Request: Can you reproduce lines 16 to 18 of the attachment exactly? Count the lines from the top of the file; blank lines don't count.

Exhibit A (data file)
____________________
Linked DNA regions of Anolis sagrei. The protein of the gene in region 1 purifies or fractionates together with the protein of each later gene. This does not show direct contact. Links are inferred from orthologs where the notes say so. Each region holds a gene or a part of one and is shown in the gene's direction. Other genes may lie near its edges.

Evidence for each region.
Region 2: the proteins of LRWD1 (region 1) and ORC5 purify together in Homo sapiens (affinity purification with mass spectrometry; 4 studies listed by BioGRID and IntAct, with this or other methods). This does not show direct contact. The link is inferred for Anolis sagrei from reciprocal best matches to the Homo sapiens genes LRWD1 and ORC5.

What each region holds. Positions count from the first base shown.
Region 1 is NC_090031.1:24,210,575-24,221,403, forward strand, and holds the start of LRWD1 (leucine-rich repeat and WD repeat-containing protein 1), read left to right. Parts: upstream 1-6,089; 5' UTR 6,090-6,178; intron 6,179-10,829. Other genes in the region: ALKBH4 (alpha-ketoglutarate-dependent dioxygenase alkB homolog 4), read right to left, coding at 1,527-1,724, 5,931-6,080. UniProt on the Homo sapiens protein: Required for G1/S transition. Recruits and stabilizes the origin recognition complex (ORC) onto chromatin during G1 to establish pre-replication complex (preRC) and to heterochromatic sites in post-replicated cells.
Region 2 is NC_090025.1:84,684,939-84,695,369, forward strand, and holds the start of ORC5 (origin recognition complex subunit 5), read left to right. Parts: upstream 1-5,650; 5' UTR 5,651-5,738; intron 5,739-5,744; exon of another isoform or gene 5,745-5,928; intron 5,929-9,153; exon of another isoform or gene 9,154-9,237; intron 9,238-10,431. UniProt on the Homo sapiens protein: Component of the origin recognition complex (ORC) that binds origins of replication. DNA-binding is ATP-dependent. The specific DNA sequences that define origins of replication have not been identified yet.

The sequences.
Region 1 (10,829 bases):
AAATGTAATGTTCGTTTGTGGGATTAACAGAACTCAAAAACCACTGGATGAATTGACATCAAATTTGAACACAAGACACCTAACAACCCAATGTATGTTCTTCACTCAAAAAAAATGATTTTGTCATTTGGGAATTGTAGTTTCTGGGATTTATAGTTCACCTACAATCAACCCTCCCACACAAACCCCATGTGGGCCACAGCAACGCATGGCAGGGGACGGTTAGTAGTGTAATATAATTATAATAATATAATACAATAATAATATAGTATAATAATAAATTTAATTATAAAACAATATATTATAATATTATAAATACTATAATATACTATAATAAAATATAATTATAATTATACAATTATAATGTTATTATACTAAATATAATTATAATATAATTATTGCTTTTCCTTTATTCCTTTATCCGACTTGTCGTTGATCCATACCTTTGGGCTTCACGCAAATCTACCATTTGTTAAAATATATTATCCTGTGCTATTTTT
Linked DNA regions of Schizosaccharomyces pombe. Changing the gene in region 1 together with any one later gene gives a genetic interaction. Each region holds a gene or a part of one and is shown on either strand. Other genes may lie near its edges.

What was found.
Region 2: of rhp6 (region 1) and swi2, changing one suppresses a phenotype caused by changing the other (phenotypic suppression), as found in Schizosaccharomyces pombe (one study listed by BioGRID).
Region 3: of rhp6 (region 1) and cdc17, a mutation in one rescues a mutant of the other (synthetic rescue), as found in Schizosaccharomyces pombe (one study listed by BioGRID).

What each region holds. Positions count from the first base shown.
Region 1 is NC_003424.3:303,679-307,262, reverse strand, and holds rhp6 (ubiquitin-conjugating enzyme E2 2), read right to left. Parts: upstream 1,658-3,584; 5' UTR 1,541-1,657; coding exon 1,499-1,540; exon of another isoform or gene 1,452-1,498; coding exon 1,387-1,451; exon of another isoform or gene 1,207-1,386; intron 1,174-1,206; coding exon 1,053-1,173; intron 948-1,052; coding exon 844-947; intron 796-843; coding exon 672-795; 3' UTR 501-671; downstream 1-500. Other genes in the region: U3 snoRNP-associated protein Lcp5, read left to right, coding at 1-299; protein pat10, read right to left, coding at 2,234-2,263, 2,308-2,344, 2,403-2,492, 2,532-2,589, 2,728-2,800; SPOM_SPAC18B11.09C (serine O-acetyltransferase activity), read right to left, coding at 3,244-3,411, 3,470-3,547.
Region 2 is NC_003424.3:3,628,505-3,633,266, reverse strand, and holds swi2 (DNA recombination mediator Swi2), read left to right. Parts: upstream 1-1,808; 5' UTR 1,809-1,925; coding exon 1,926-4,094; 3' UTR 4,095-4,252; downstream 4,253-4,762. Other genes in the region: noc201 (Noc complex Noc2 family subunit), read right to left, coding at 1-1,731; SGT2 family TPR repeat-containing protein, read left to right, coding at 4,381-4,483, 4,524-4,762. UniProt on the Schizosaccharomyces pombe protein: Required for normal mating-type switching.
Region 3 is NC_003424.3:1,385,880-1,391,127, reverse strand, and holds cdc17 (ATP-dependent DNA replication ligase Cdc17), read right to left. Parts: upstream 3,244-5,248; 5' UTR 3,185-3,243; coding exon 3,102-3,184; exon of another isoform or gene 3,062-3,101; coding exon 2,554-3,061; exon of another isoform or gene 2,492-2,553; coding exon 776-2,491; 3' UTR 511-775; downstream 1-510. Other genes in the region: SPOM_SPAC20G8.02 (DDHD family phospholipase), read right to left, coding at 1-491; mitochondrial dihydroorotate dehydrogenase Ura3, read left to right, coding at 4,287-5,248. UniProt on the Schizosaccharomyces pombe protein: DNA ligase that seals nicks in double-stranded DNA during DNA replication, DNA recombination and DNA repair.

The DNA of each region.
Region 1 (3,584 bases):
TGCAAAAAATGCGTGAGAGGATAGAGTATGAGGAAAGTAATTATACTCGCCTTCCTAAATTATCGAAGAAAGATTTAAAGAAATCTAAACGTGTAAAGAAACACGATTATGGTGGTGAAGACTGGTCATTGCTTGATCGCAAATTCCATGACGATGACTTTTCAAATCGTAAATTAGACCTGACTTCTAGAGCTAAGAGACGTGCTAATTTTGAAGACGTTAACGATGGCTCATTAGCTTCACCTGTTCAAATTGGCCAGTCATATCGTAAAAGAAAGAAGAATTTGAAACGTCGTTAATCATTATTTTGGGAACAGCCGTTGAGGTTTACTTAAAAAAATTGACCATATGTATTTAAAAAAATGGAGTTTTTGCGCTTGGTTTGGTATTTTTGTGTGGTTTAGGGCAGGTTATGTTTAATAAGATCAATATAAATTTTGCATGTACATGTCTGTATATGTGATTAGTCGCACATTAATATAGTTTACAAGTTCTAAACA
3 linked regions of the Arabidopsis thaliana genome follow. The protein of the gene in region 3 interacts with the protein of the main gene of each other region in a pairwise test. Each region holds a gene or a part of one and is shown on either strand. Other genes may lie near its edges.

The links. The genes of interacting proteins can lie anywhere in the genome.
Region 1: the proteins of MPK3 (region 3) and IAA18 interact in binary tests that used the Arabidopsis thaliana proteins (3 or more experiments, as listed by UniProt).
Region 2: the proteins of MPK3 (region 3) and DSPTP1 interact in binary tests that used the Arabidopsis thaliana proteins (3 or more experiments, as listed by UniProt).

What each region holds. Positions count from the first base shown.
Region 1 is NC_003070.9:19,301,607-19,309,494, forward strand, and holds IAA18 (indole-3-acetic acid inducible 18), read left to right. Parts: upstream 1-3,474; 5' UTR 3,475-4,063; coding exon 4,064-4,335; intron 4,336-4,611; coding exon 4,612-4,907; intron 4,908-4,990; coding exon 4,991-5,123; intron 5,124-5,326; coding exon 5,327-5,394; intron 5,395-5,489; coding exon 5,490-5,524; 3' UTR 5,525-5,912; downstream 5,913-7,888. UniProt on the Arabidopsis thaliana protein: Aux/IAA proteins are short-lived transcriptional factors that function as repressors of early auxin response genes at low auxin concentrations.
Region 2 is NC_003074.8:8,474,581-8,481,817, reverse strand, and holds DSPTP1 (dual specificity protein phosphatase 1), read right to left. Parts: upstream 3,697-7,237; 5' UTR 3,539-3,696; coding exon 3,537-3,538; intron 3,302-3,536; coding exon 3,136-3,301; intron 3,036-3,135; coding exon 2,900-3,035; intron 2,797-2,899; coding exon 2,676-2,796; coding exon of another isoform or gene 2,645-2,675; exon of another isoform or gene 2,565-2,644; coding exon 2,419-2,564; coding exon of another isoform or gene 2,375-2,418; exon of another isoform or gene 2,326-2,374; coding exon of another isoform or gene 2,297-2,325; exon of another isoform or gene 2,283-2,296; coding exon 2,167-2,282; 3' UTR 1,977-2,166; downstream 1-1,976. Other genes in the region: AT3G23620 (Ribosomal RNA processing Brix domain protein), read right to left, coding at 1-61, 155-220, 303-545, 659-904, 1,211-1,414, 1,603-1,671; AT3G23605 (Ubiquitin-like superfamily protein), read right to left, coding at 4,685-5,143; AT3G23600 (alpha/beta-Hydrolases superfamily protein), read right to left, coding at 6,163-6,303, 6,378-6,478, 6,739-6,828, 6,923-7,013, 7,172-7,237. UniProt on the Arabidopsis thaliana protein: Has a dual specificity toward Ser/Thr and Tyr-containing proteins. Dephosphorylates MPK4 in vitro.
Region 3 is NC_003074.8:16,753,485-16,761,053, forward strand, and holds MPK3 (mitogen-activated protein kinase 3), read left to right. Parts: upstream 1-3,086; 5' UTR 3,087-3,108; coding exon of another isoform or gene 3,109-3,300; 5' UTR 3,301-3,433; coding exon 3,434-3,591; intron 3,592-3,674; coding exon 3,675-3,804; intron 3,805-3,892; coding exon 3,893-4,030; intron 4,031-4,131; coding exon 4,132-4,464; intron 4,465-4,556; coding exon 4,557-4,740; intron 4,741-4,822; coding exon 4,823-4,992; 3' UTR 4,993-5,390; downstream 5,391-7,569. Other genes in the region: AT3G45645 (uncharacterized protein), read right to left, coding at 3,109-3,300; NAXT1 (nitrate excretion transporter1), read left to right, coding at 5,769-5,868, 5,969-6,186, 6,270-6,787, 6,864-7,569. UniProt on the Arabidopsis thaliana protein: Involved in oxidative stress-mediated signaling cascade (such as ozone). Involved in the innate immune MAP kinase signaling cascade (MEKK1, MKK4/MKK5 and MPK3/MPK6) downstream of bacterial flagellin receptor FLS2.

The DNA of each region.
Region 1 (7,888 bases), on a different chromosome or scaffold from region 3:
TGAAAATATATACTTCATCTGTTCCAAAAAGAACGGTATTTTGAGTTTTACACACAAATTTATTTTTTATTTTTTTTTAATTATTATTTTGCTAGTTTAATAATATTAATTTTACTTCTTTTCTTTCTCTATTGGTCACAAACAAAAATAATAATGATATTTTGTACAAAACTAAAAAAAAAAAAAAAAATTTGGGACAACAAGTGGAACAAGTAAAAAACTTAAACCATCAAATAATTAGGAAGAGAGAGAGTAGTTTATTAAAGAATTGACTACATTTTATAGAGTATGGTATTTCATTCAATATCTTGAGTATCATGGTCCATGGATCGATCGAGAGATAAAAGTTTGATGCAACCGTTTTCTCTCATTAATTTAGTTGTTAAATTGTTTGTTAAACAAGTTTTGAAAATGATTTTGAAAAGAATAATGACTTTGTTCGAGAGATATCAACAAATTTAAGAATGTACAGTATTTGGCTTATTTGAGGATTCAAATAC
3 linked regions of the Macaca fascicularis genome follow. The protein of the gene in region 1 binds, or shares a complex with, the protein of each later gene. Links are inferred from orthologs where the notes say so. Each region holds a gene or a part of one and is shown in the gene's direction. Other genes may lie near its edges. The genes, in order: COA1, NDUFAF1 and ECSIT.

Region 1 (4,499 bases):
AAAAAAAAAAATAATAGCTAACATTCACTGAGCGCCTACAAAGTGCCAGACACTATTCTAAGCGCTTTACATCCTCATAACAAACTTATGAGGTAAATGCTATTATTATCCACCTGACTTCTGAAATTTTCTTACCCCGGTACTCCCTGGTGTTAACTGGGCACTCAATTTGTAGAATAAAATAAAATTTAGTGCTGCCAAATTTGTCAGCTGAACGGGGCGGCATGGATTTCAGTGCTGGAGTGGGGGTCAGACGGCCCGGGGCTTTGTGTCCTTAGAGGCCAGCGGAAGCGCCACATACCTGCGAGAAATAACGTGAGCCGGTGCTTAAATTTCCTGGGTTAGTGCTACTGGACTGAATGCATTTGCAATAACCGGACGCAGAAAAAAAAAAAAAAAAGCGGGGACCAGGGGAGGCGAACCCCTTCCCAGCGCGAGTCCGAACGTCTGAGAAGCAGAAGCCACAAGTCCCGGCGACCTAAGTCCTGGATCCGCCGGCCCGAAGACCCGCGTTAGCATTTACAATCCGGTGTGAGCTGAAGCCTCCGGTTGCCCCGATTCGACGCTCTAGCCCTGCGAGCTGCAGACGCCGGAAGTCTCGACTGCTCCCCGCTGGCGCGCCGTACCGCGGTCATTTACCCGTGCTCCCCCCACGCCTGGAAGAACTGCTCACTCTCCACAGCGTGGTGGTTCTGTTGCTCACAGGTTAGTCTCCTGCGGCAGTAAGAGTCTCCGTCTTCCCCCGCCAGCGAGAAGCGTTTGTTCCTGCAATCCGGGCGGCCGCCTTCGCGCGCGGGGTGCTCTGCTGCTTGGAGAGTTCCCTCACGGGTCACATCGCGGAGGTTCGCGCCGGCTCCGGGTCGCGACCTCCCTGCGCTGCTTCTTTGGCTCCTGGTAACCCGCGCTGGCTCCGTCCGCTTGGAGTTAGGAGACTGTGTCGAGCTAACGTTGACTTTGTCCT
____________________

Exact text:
Region 2 is NC_003424.3:3,628,505-3,633,266, reverse strand, and holds swi2 (DNA recombination mediator Swi2), read left to right. Parts: upstream 1-1,808; 5' UTR 1,809-1,925; coding exon 1,926-4,094; 3' UTR 4,095-4,252; downstream 4,253-4,762. Other genes in the region: noc201 (Noc complex Noc2 family subunit), read right to left, coding at 1-1,731; SGT2 family TPR repeat-containing protein, read left to right, coding at 4,381-4,483, 4,524-4,762. UniProt on the Schizosaccharomyces pombe protein: Required for normal mating-type switching.
Region 3 is NC_003424.3:1,385,880-1,391,127, reverse strand, and holds cdc17 (ATP-dependent DNA replication ligase Cdc17), read right to left. Parts: upstream 3,244-5,248; 5' UTR 3,185-3,243; coding exon 3,102-3,184; exon of another isoform or gene 3,062-3,101; coding exon 2,554-3,061; exon of another isoform or gene 2,492-2,553; coding exon 776-2,491; 3' UTR 511-775; downstream 1-510. Other genes in the region: SPOM_SPAC20G8.02 (DDHD family phospholipase), read right to left, coding at 1-491; mitochondrial dihydroorotate dehydrogenase Ura3, read left to right, coding at 4,287-5,248. UniProt on the Schizosaccharomyces pombe protein: DNA ligase that seals nicks in double-stranded DNA during DNA replication, DNA recombination and DNA repair.

The DNA of each region.